Sliding back down the “W” curve Wednesday, Jul 29 2009 

So I’ve been back in the States for just over a week now and I have to say that it’s been a bit more of an adjustment than I expected. From the little things like driving myself around again to the cultural differences like making eye-contact on the street, it’s been a week of ups and downs. Driving was the easy thing to get adjusted to again. Sometimes I still think having a Metro around would be prettty handy and I do miss the walking, but driving isn’t so bad. The eye-contact thing is a bit harder. I never really thought about how much people in the States, especially in tiny little Butler, make eye-contact on the street and wave at each other and such. I’d gotten so used to just looking straight ahead and ignoring everything in my periphery in France and the rest of Europe and here that’s being rude. I have to remember to smile and wave. The friendliness is a nice difference though, I really did miss walking down the street and practically always running into someone I know.

The best part of being home though has definitely been getting to see everyone again. I really missed all my friends and especially my nieces and nephew. Kallie and Dylan were so happy to see me, Kallie had been getting pretty mad that I hadn’t seen her in so long and Dylan had to tell me all about every single detail of his summer. Whitley didn’t really remember me so it took her a while to warm back up to me and baby Carissa doesn’t know the difference anyway. It’s been great to finally hold her though!

I’ve been trying to keep up with my French and use it some. Lots of times I still catch myself thinking of sentences in French before I say them in English and the kids are really enjoying the books I got them in French.

Now I’m down to just over a week left before I move into the apartment in Columbia. I’m getting really excited for that, I can just tell it’s going to be a great year! My project for the time between now and then is going to be starting on a scrapbook for this trip I think. This was just too amazing of a summer to not remember it forever!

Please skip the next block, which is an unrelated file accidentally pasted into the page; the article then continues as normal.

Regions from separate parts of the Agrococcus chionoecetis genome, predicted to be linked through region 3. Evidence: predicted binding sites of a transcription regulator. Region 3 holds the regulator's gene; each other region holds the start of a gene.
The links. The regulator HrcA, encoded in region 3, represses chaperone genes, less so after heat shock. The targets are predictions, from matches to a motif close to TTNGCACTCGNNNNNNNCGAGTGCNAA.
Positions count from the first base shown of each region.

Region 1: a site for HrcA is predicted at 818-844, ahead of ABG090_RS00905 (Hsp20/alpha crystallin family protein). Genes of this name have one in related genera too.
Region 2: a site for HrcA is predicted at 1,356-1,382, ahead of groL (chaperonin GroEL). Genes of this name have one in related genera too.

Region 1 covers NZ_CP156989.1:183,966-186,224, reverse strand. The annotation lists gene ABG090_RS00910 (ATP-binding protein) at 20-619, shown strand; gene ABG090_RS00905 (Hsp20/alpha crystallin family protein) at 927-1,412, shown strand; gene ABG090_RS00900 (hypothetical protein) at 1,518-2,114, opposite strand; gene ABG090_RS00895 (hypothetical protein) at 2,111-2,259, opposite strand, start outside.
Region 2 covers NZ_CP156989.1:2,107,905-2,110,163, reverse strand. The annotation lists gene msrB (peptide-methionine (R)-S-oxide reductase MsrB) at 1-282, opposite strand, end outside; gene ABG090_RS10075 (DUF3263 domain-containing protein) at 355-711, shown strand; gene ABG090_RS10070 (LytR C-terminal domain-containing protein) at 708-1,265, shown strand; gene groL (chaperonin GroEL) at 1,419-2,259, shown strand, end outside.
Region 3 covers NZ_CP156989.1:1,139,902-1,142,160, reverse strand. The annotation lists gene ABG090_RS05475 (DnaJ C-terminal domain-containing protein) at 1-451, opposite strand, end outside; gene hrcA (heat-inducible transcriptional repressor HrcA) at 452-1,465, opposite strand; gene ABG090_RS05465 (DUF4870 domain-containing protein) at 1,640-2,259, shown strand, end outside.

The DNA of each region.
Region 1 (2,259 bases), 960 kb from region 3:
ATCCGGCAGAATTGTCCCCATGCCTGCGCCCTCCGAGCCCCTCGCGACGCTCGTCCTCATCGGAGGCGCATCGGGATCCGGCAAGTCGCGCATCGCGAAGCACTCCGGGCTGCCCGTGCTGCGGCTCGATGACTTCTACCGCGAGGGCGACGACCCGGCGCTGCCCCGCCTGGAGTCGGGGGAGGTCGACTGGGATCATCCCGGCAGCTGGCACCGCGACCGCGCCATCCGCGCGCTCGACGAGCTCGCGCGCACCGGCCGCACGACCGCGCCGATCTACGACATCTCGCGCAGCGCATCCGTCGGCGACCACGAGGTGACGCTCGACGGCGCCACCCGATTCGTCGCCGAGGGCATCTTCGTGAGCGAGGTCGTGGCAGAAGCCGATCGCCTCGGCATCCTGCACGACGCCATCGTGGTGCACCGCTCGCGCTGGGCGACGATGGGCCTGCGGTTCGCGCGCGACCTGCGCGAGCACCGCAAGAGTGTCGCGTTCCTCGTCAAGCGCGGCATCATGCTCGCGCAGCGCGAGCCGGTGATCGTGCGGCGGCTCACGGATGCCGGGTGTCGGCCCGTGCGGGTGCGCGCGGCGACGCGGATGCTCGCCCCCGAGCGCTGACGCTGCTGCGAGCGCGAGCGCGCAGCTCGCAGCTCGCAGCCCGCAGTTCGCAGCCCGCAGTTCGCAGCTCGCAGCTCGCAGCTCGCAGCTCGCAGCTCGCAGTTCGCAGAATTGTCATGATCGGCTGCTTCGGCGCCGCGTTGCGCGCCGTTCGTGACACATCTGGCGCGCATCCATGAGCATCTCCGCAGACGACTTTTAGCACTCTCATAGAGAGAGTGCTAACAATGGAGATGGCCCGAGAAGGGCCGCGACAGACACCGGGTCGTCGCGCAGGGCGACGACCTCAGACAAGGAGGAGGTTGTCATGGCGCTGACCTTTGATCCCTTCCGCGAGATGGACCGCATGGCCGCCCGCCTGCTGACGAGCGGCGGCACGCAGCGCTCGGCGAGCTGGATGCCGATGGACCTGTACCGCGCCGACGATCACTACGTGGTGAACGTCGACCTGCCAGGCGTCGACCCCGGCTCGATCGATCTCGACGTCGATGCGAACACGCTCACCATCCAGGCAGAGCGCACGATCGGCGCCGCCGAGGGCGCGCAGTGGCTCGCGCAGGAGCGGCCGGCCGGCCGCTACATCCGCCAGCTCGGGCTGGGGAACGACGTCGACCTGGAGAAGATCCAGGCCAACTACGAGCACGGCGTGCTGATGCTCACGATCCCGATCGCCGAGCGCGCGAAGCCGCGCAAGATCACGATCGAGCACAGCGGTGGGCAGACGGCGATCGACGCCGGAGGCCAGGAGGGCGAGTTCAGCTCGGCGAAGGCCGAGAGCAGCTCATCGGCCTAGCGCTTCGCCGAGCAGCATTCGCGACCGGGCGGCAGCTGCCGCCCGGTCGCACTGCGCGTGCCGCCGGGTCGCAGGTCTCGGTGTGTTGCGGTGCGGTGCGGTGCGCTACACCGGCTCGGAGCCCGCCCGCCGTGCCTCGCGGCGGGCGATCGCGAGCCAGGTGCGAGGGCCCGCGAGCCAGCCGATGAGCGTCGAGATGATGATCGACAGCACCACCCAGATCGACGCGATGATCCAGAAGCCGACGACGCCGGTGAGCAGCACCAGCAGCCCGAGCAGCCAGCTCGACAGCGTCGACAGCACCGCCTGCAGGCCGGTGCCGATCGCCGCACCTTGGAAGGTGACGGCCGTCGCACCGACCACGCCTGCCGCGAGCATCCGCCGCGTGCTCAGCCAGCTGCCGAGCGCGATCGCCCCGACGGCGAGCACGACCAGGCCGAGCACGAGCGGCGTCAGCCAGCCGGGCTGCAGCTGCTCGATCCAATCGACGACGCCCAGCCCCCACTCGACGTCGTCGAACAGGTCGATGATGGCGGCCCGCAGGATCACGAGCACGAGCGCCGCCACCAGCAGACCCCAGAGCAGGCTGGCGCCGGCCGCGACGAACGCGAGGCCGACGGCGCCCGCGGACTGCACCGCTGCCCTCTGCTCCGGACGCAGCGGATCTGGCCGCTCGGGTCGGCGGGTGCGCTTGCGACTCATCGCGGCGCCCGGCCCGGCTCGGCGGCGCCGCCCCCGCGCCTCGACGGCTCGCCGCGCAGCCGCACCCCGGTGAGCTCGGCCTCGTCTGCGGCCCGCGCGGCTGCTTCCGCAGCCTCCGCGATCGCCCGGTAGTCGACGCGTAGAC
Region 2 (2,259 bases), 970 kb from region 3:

Thanks so much to all of you who followed this blog and left your comments. I really enjoyed writing and sharing my photos and I’m so glad that so many enjoyed it as well. A blog is really only as good as its readers!

I’d be happy never riding a bus again Friday, Jul 17 2009 

Thursday morning the 4 of us woke up semi-early to check out of the hostel on time. We didn’t stick around for breakfast because we decided we wanted our last meal in Ireland to be a traditional Irish breakfast. After walking around for a little bit we found a pub nearby that was still serving and sat down to enjoy some food before Sarah had to catch her bus to Dublin to catch her flight to London. The breakfast was huge and delicious! We all agreed that we’d made a good decision in choosing breakfast out over toast at the hostel.

After breakfast it was good-bye to Sarah as she headed off to catch her bus; she still has 2 weeks in Europe thanks to a cruise with her family. Personally I’m ready to go home. Jaclyn, Katie and I still had about an hour to kill before we had to catch our bus so we wandered around Galway one last time soaking  it all in. After one last visit to the Oscar Wilde statue and the tourism center so Jaclyn could grab one last souvenir we got on our bus. The bus from Galway to Dublin took about 3.5 hours total and I’m not ashamed to say I slept most of the way. I just put on The Beatles on my iPod and conked out. It was wonderful.

We got to the airport in plenty of time and actually made it through customs and security just fine (mainly because we didn’t have to go through customs). The flight was delayed about 20 minutes but overall it wasn’t bad. We found out in the air what the cause of the delay was–bad weather. Flying into Paris we got some bad turbulence, worse than anything I’ve ever experience, and could see the sky light up with the lightning from a summer thunderstorm. When we got off the plane we were a little shocked by the heat and humidity, we’d gotten pretty used to the cooler weather in Prague and Galway.